Get hype everyone, I'm reading the DarkBlade book 🥳
Booktwt stop encouraging me to read B-list middle-grade YA, before I met y'all I used to have Standards.

In all seriousness, I'm not really reading this just to make fun of it, this looks like the kind of book that would have been my jam when I was 10.
The real joke here is that, whilst DarkBlade is the hot new Grishaverse mlm ship, I am also a HUGE Elric fangirl, and if there is genuine Black Blade inspiration behind this book, I will PASS AWAY
Let's do this, Mr Feasley.

I was miserable about ACOTAR for like 3 whole days because of grievous misuse of archetypes, symbols and tropes, and the (allegedly) non-redeemable antagonist being killed, YOU THINK YOU CAN HURT ME?
You probably can, it's not that difficult.

Just don't kill any sad wizards (or witches, or other miscellaneous magical beings), and we'll get along fine. Probably.

Yes I am emotionally stable about books
why do you ask
I haven't read any of the authors with quotes inside the cover.

I know I read the first Septimus Heap book probably about 15 years, but remember nothing.

Yes I am very out of touch. This is promising. 🥴
We have a map, but it's TINY.

Looks normal enough, the most suspicious thing is "to the Northern Lands of the Ice People."

So of course, my first assumption is that it's the Norns again (under different name, of course). We shall see.
It was a dark (and surprisingly not stormy) night, and the infant Hero of Destiny has been mysteriously left on the doorstep of a poor and childless but loving couple.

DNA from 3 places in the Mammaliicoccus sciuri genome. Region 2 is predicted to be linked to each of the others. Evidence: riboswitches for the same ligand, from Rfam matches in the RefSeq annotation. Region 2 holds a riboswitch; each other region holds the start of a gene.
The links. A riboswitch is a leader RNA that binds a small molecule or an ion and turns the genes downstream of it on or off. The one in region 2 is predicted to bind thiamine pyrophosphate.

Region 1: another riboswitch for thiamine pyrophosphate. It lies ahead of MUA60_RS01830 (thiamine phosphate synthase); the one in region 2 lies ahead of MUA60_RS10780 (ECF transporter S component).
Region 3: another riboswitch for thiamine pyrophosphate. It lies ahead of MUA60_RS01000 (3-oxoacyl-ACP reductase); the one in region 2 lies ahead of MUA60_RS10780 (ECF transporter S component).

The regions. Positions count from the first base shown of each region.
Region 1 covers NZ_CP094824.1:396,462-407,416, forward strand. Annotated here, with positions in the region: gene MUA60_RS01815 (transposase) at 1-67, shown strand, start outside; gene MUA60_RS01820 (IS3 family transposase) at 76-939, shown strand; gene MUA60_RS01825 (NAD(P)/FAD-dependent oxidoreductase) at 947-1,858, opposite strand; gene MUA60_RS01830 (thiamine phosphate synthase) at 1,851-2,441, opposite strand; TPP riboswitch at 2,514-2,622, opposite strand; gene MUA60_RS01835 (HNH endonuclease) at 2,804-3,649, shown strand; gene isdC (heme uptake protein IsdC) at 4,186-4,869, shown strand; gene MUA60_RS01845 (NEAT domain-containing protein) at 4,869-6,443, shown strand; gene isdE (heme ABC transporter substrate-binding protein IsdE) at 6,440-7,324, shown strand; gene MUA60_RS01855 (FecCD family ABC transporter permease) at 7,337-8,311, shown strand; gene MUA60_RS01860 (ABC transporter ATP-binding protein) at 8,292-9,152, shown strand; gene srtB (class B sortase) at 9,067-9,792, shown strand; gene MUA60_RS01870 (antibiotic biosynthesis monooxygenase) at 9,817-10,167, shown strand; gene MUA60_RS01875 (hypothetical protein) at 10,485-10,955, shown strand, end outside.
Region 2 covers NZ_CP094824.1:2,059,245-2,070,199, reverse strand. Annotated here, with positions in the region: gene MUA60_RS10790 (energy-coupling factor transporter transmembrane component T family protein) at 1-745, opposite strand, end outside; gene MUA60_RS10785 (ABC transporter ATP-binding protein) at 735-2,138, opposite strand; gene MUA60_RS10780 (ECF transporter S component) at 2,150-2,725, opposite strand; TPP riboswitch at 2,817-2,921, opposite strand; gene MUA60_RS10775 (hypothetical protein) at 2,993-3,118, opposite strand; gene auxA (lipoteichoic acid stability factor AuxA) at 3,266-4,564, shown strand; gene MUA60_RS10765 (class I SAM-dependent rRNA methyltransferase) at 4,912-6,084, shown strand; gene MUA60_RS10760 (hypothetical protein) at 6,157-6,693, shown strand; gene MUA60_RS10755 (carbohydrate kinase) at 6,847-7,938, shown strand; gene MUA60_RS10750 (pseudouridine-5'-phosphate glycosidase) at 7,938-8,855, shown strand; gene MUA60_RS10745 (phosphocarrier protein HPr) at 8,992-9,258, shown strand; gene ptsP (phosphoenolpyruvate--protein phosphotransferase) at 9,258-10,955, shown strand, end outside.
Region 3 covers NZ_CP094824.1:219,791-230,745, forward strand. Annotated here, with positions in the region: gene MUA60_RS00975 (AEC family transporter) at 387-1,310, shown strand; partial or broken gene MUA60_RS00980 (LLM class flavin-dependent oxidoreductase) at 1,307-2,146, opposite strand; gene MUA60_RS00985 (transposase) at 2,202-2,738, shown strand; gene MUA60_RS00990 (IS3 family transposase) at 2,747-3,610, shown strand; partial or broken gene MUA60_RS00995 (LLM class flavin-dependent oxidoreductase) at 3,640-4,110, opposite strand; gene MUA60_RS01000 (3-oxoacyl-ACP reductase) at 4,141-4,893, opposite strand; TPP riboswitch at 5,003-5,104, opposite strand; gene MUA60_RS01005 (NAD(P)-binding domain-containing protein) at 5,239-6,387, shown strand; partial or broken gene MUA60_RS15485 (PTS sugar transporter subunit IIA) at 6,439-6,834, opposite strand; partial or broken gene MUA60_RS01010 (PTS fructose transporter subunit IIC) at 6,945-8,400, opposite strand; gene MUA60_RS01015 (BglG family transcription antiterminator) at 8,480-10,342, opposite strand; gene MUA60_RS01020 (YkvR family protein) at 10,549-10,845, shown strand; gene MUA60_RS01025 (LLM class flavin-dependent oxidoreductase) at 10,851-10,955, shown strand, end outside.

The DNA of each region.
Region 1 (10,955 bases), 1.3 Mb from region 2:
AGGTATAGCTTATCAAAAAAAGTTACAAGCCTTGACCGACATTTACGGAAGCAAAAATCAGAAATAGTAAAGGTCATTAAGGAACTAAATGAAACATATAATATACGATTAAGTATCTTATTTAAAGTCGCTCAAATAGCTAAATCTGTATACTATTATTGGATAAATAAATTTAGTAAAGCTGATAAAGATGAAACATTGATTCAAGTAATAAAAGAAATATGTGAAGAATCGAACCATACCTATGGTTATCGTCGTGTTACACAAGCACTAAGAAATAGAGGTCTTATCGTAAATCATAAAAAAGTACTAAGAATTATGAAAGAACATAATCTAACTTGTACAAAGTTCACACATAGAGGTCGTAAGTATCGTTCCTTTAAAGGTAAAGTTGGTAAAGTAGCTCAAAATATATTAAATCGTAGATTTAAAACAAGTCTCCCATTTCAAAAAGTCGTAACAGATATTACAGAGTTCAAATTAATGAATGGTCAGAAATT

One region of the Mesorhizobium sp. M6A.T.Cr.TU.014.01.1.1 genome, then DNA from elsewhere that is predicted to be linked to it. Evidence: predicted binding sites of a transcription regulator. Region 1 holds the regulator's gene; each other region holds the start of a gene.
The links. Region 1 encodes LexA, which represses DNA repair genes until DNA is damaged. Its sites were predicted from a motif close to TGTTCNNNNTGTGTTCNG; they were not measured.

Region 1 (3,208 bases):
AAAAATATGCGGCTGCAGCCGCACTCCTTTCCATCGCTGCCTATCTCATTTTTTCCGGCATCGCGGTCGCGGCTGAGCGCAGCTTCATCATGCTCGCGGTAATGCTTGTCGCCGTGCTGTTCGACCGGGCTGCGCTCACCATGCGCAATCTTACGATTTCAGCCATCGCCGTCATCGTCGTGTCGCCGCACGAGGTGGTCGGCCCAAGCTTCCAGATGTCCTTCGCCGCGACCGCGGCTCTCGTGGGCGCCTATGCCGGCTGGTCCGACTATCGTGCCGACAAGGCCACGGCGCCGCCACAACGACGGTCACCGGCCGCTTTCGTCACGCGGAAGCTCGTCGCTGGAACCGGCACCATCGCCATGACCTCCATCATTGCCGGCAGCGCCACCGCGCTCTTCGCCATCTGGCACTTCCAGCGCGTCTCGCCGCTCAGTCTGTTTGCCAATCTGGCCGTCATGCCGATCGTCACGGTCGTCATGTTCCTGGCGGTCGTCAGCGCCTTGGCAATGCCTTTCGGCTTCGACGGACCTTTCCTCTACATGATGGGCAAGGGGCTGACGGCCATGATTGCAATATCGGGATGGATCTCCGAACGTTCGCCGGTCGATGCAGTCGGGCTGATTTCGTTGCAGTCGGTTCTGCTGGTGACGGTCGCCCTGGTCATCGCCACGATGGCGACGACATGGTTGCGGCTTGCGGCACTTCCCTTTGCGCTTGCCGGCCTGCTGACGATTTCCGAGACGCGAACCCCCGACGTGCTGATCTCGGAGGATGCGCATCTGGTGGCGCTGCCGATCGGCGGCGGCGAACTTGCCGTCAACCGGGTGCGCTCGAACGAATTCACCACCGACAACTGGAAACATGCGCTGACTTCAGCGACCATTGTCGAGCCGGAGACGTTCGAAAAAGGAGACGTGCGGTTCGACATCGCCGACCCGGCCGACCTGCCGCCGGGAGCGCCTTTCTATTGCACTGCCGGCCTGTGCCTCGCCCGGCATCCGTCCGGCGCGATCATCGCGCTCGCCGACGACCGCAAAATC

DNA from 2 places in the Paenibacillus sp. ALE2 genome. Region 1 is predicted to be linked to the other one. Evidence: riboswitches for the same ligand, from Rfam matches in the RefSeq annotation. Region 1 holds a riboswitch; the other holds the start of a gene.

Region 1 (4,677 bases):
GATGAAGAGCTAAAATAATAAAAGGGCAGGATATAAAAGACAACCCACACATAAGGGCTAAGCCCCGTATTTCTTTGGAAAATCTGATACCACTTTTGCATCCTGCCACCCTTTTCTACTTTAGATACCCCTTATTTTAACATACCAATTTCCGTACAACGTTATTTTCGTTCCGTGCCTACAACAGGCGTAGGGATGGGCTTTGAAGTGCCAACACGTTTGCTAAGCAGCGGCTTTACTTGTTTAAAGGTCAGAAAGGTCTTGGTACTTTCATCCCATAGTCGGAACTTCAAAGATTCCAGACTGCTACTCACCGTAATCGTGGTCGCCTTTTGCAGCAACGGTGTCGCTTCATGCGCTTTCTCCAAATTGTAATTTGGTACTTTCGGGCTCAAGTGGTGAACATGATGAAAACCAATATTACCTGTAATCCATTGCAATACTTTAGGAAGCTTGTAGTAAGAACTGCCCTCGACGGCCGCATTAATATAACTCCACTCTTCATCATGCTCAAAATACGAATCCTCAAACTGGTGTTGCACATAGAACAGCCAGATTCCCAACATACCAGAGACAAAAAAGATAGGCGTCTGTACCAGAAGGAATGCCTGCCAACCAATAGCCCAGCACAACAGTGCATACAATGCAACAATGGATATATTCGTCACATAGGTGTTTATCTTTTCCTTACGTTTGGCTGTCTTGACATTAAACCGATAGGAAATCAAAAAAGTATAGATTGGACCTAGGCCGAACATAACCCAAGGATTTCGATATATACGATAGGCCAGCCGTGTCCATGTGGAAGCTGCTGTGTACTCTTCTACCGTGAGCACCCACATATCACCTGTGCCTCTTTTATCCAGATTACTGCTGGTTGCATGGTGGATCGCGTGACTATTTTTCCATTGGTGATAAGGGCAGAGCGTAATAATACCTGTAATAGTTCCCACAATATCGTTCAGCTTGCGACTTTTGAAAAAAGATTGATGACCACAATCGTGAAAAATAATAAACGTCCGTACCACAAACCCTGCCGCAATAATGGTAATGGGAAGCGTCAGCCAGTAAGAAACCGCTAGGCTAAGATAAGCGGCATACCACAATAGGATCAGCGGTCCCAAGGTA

Sometimes the oldest ones in the book can be a great comfort. I'm settling in.
That was the prologue down, now it's ANOTHER dark (and stormy this time) night, and the protagonist's mother has died. As always, I hope Protagonist's Dead Mother gets some backstory later on.

"Majik" will never not be painful. Why. Just why.
(Also, very nice affirmation that this is, of course, a bildungsroman).

There was a Biblical Giant/King Og, but I'm going to assume this is coincidence.
Oof, there goes my immersion.

I really don't believe in "dumbing down" the writing for kids' books; maybe that's the standard these days, idk
Now that Protagonist's Mother is dead, Protagonist's Father has undergone a swift transformation into bastard, so one (or both) of the following can occur"

> Protagonist begins quest to find his "real" father
> Protagonist encounters mentor figure who will assume fatherly role
I love him already.
I anticipate the arrival of an evil counselor or a mysterious dark force or something, because I refuse to believe this sad child is "the villain".

AND HIS MOTHER TAUGHT HIM MAJIK (ugh) but then she died 😭

I'm his Mummy now, I will protecc

(This just keeps getting better, I'm actually really enjoying it, thanks Booktwt).
Odds are that Lann is going to end up with a sword (the Dark Blade?) because heroes always have swords. We're setting up the parallels between these two with their dead parents and all.
I'm already imagining their sword-and-sorcery team up...two books from now, probably 😭
I won't lie, I'm feeling pretty safe with this book now, because there's NO WAY as a children's author you don't expect the target audience to identify with the shy bookish kid.
We also have a girl protagonist, she is the sarcastic, clever one. Fortunately I think this book is just a bit below the target age range where love triangle drama is likely to be a major problem.